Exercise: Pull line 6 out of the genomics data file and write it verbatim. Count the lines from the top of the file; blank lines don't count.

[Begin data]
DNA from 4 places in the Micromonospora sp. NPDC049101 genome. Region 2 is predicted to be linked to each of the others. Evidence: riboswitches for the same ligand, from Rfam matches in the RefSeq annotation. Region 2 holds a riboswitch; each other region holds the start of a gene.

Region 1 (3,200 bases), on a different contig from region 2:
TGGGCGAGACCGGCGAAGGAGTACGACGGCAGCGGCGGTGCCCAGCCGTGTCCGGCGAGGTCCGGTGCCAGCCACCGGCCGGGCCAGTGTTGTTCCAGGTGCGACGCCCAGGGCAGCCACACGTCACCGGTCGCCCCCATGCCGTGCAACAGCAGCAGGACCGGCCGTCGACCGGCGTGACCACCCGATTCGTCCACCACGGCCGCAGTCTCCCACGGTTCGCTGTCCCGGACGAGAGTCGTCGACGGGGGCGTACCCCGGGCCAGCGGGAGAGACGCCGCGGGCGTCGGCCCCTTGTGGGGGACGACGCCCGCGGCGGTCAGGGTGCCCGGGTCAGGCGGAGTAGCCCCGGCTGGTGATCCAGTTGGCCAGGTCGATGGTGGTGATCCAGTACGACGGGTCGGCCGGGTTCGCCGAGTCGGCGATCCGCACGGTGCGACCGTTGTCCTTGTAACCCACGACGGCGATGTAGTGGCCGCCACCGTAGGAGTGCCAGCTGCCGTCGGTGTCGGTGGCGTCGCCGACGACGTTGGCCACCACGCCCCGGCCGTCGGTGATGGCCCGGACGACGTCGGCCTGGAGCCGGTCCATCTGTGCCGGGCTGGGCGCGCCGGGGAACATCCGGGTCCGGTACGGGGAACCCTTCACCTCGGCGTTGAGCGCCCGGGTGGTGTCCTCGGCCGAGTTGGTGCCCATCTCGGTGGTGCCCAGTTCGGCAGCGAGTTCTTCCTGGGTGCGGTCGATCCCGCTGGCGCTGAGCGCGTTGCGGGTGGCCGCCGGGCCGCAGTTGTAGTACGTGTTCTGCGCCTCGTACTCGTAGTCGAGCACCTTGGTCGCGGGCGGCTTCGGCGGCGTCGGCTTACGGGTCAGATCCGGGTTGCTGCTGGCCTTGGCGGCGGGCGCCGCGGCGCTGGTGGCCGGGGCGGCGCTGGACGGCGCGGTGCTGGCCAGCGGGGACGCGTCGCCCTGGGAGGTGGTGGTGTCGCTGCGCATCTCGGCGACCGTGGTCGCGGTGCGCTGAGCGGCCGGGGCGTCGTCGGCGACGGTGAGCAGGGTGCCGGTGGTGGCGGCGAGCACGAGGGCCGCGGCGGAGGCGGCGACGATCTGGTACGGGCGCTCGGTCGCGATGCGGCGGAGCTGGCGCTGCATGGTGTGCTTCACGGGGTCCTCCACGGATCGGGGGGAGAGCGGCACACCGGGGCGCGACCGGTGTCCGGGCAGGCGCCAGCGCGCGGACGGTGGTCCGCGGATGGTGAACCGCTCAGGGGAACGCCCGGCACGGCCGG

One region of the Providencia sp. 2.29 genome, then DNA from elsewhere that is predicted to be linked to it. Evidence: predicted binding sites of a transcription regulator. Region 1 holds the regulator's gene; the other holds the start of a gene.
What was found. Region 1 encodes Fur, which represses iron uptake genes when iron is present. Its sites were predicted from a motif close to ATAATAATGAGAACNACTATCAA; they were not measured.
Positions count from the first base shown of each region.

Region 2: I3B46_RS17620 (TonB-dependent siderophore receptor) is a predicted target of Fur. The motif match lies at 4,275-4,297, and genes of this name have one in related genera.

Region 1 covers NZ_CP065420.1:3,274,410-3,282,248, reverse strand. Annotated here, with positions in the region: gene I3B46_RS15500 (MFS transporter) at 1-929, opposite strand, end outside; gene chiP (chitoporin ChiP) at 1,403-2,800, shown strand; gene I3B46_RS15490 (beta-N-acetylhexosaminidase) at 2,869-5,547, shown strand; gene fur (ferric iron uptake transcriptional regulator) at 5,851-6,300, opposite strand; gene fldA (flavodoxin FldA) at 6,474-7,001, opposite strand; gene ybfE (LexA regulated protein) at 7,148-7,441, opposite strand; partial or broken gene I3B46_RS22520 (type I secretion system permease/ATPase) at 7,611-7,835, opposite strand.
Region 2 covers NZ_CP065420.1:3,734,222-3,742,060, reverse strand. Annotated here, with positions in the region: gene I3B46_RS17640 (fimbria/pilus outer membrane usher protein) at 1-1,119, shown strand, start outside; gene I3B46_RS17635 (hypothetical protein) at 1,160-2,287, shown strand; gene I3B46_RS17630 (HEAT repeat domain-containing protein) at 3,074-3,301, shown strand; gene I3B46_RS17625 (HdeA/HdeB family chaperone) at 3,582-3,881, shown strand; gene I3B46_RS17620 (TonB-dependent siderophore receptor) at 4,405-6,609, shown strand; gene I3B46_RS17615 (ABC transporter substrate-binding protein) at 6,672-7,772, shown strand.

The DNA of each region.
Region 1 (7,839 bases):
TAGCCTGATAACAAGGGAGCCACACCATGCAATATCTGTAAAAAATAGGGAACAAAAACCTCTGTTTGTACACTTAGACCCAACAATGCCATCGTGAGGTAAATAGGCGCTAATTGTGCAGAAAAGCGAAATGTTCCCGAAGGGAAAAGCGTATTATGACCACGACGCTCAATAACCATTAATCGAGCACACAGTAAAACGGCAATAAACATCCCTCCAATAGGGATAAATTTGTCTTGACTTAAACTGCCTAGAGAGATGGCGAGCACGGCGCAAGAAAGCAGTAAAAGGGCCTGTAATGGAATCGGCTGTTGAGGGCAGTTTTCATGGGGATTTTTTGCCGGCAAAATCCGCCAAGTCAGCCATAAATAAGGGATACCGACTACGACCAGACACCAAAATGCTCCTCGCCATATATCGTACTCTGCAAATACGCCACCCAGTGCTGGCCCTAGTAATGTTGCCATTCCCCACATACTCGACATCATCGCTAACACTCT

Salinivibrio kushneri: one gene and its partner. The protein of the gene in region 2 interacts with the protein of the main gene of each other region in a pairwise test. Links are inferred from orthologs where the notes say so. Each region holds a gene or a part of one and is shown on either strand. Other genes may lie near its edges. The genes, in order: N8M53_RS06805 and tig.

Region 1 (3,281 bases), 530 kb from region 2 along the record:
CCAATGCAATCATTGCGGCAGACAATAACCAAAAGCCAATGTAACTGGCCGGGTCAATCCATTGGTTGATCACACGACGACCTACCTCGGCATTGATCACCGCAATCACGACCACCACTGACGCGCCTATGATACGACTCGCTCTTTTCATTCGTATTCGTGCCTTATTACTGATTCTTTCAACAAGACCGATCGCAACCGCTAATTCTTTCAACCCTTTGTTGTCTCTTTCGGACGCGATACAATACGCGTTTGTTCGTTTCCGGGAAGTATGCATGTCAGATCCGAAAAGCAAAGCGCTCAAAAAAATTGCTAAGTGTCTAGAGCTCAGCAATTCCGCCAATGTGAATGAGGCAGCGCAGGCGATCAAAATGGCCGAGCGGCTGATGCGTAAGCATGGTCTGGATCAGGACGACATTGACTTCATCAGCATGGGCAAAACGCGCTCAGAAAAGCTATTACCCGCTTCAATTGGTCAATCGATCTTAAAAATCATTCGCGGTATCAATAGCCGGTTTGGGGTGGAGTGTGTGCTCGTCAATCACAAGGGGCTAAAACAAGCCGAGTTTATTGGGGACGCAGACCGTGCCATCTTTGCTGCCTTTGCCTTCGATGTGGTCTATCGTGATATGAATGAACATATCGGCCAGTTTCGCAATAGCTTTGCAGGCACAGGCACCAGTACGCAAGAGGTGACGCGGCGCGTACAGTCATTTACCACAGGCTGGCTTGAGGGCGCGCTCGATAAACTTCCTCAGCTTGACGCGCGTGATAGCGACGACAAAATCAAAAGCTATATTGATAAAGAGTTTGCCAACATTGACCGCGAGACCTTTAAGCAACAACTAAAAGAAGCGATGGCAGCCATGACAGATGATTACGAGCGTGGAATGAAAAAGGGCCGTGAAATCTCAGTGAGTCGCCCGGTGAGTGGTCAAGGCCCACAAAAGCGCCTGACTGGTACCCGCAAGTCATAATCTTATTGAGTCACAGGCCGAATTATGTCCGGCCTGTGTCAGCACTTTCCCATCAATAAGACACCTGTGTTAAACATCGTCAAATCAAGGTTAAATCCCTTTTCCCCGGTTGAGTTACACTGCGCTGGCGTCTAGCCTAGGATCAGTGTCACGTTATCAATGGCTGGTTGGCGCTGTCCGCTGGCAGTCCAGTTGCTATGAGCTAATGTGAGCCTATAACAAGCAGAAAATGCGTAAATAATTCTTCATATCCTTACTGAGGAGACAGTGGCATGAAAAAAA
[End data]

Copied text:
Positions count from the first base shown of each region.